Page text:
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Galería de la Raza is on the verge of losing its iconic storefront at 24th and Bryant streets following the collapse of ongoing rental negotiations with its landlord on Oct. 26.
The 48-year-old Latino art institution had been paying $3,127 a month for its 4,000-square-foot gallery, but in August the property’s owner, Lily Ng trust, raised the rent by nearly 100 percent.
“A ‘three-day pay or quit’ notice was given against our best interest,” said Ani Rivera, who has been Galería de la Raza’s executive director since 2012. “[The] lease terms aren’t fair or sustainable.”
A three-day notice can be issued by landlords if the tenant violates the terms of the lease (in this case for alleged failure to pay the rent). Once issued, the tenant has three days to come into compliance before the landlord initiates legal action.
Rivera described the action as feeling “retaliatory.” During negotiations with the building’s owner in August, she said that Galería offered to give up three-fourths of its space and continue paying the same $3,127 a month.
“It was like paying for only a bathroom and a closet … giving up [that] amount of space,” she said.
But when Rivera tried to pay Galería’s rent on Oct. 5, the payment of wasn’t accepted. She spoke with the property manager, who informed her that she needed to sign a new month-to-month lease, agreeing on the amount of $3,127 for the smaller space.
Rivera agreed to that amount and to giving up the larger space, but said that the lease needed to be vetted by the organization’s legal team and approved by the board, a process she said can take up to 10 days.
By Oct. 16, the lease had not yet been fully vetted, and the next day Galería was served with the three-day notice. That notice was revoked on Oct. 19, however, after District 9 Supervisor Hillary Ronen stepped in to mediate. But the negotiations fell through and on Oct. 29 Galería was issued a second three-day notice to pay rent or quit.
“We know we are paying an affordable amount,” said Rivera, who added that she has repeatedly offered to pay October’s rent, but has been denied. “We are asking them to work with us. We’re not a for-profit business, we need time to raise these funds.”
On Oct. 29, the day Galería was issued the second three-day notice, members of the Mission community gathered outside the gallery storefront to discuss the latest developments in the lease negotiations. Community members ranging from artists to politicians spoke at great length about the significance of Galería de la Raza.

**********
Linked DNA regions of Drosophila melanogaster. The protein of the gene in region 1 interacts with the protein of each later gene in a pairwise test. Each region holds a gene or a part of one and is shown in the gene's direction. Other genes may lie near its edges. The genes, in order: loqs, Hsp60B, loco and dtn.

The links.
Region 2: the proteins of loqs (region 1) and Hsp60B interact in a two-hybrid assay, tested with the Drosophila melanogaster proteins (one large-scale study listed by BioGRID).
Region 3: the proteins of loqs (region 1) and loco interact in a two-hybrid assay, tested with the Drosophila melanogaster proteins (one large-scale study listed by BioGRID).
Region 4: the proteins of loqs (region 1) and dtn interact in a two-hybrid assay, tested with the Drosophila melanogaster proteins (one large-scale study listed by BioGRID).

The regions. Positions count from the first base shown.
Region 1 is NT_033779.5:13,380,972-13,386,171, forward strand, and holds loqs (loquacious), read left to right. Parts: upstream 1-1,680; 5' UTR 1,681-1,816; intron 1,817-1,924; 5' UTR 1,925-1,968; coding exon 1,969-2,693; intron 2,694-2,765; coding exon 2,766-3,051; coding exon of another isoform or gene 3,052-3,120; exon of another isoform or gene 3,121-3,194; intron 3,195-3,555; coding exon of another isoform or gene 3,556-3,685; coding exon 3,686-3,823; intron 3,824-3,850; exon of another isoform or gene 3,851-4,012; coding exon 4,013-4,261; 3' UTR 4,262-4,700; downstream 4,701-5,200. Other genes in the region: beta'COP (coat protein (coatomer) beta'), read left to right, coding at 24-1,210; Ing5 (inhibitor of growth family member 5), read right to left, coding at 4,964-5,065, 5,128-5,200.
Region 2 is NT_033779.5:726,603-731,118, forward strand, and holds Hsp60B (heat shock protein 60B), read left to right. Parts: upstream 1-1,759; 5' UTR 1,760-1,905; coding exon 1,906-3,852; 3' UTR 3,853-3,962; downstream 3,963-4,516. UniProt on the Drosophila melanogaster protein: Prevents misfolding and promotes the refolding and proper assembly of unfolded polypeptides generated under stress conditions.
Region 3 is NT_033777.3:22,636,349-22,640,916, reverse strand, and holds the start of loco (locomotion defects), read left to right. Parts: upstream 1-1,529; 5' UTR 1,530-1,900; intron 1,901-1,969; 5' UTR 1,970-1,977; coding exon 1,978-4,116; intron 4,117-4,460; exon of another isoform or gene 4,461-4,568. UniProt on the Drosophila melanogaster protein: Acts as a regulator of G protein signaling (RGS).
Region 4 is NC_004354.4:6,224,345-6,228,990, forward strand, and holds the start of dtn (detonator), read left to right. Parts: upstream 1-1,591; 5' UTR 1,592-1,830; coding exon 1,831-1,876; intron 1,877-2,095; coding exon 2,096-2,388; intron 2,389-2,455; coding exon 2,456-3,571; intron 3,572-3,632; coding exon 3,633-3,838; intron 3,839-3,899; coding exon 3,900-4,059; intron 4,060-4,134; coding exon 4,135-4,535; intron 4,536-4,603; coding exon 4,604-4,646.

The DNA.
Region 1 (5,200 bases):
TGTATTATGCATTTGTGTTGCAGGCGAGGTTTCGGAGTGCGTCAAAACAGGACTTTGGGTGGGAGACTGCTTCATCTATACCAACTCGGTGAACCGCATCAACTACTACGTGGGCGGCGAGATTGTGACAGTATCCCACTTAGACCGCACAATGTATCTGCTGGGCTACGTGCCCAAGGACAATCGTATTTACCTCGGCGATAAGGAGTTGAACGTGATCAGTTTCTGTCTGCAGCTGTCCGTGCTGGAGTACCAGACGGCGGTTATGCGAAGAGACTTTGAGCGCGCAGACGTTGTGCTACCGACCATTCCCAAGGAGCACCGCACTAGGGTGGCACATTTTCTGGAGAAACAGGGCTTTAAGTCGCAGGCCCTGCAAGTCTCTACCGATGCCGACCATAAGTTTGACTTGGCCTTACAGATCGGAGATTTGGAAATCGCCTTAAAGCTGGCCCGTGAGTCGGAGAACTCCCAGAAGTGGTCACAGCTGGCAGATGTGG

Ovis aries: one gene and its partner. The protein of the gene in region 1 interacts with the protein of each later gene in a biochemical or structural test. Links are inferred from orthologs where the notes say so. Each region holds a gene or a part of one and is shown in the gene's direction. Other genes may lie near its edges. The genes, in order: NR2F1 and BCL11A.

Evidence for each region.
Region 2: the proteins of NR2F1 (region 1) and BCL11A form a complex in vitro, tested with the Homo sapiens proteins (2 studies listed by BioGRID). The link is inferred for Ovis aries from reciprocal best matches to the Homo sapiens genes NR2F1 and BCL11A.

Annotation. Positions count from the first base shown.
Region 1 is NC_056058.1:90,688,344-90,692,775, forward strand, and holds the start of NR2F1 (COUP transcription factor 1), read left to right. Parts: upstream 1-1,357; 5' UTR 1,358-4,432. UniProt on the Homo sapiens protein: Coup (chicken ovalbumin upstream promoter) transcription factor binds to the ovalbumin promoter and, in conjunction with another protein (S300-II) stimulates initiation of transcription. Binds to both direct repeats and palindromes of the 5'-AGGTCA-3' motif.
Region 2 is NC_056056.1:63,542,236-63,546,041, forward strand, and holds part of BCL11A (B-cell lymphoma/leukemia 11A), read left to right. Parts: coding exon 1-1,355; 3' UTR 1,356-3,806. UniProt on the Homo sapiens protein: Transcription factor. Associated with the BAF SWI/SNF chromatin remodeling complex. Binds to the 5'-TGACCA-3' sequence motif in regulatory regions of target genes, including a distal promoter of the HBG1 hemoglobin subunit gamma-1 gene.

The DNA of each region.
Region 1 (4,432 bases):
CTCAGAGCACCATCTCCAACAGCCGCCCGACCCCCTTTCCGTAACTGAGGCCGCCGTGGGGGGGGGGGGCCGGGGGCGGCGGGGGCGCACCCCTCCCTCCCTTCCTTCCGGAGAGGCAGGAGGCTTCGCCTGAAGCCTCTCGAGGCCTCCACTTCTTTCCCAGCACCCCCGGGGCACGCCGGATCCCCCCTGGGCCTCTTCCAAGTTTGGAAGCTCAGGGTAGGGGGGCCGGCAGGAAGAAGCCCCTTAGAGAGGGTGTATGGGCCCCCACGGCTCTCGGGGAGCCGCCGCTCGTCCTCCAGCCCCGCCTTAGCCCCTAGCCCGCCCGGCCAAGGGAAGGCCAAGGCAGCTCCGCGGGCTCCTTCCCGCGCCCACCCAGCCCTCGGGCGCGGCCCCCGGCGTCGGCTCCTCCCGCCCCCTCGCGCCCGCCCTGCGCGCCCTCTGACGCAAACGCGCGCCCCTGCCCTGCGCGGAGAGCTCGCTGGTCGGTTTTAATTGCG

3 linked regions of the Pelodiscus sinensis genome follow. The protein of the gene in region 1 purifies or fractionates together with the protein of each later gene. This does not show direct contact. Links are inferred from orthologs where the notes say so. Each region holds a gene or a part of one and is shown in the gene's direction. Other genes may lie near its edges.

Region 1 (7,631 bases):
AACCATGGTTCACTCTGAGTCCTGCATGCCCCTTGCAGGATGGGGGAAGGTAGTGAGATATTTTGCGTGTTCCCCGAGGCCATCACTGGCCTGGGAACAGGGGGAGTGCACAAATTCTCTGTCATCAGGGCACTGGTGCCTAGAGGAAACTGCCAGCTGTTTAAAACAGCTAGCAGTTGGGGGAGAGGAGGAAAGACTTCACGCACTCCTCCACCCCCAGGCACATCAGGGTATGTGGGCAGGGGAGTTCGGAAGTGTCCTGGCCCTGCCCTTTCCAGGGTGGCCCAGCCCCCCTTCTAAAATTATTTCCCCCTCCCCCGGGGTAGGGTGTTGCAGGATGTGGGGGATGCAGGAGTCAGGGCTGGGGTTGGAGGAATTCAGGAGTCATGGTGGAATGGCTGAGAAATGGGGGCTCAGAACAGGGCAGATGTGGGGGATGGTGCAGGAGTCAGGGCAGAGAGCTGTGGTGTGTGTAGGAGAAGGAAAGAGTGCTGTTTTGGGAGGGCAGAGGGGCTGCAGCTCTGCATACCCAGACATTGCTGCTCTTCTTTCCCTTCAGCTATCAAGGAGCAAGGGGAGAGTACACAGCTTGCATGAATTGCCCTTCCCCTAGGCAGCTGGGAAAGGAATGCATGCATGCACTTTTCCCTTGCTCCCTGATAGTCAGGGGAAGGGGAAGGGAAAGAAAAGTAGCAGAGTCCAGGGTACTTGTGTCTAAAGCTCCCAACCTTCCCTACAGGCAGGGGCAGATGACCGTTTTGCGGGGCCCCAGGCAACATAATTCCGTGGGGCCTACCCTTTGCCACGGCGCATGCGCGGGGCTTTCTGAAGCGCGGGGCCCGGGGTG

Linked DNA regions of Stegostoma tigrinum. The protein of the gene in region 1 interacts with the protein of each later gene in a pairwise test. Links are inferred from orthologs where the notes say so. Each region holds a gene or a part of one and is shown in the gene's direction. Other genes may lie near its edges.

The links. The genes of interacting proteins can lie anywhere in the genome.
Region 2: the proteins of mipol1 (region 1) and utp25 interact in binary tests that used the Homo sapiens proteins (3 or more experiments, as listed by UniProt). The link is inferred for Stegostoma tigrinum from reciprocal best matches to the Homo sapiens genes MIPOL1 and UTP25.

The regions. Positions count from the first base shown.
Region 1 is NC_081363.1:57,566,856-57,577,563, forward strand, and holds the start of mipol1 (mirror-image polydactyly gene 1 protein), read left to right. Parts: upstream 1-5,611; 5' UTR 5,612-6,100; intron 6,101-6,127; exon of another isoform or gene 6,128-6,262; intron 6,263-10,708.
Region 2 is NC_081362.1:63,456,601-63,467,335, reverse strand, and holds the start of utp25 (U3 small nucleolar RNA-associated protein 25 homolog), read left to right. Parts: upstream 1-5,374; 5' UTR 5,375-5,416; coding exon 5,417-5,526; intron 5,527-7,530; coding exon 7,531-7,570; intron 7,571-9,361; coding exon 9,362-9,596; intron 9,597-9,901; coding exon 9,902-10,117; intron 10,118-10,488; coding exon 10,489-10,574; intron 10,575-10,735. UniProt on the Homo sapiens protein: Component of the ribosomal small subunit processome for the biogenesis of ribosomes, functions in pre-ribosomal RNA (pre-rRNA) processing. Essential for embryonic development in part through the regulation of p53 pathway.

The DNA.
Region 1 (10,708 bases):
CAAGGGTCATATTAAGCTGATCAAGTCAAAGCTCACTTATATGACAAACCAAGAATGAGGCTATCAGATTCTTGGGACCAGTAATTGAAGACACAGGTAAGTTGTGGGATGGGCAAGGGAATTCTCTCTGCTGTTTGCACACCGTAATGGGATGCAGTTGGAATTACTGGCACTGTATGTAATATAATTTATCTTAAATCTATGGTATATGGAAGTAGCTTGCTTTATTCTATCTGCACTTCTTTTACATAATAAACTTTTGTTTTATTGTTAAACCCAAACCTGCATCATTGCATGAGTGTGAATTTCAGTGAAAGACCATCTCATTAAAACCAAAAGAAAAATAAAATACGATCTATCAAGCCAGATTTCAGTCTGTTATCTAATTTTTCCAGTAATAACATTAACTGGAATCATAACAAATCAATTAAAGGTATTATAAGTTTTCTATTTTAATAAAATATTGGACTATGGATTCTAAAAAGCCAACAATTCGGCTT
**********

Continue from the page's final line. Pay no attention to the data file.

Supervisor Ronen—having tried unsuccessfully for nearly two weeks to negotiate an agreement between Galería and Lily Ng trust—stressed importance of keeping the gallery open in the Mission, framing it in the larger issue of gentrification.
“Galería has been a community and cultural center for the Latinx community in San Francisco and the entire Bay Area for 46 years,” she said. “The landlord displacing Galería is a really significant act because it’s taking away that cultural center from this historic Latino community here in the Mission District.”
Members of Calle 24 Latino Cultural District Council were in attendance as well. Calle 24 is a community council that seeks to preserve, enhance and advocate for the Latino cultural continuity, vitality, and community in San Francisco’s Latino Cultural District and the greater Mission neighborhood.
Erick Arguello, co-founder and president of Calle 24, said Galería’s landlord doesn’t care about the historic culture of the Mission and is only interested in making more money.
“They think they can get $8,000 or $10,000 [a month] for that space,” Arguello said.
Several local artists spoke about how important it is to keep the gallery open and to have art, and especially Latino art, in the Mission District.
“We as a community assert that the landlords embrace a sense of history and diversity. In this moment of racial chaos, we need symbols that promote the Latino culture of California, not to cast them out,” said Lorraine Garcia-Nakata, who has been a member of the Royal Chicano Air Force, a Sacramento Chicano artist collective since 1974.
After Garcia-Nakata gave her statement, she encouraged everyone to repeat the main message that Rivera said during her speech: “We need a fair and reasonable lease.”
Others, such as Chicana political activist Olga Talamante, emphasized Galería’s historic political importance, specifically mentioning the preservation of Latino art, including murals and political poster art.
“Art saves lives,” said Talamante, who served 16 months in an Argentina prison in the 1970s for her activism. “I can stand here as a true testament of that when I was in prison in Argentina in the mid-70s. It was the posters coming out of the Mission and Oakland saying ‘Free Olga.’ I was freed because of the artists in our communities.”
Talamante said it was a poster by renowned Chicano print maker Malaquias Montoya that freed her.
As the press conference ended, Rivera had one final message for those in attendance: “All we want everyone to know is that we’re demanding a fair and reasonable lease.”
Story by: George Eduardo Barahona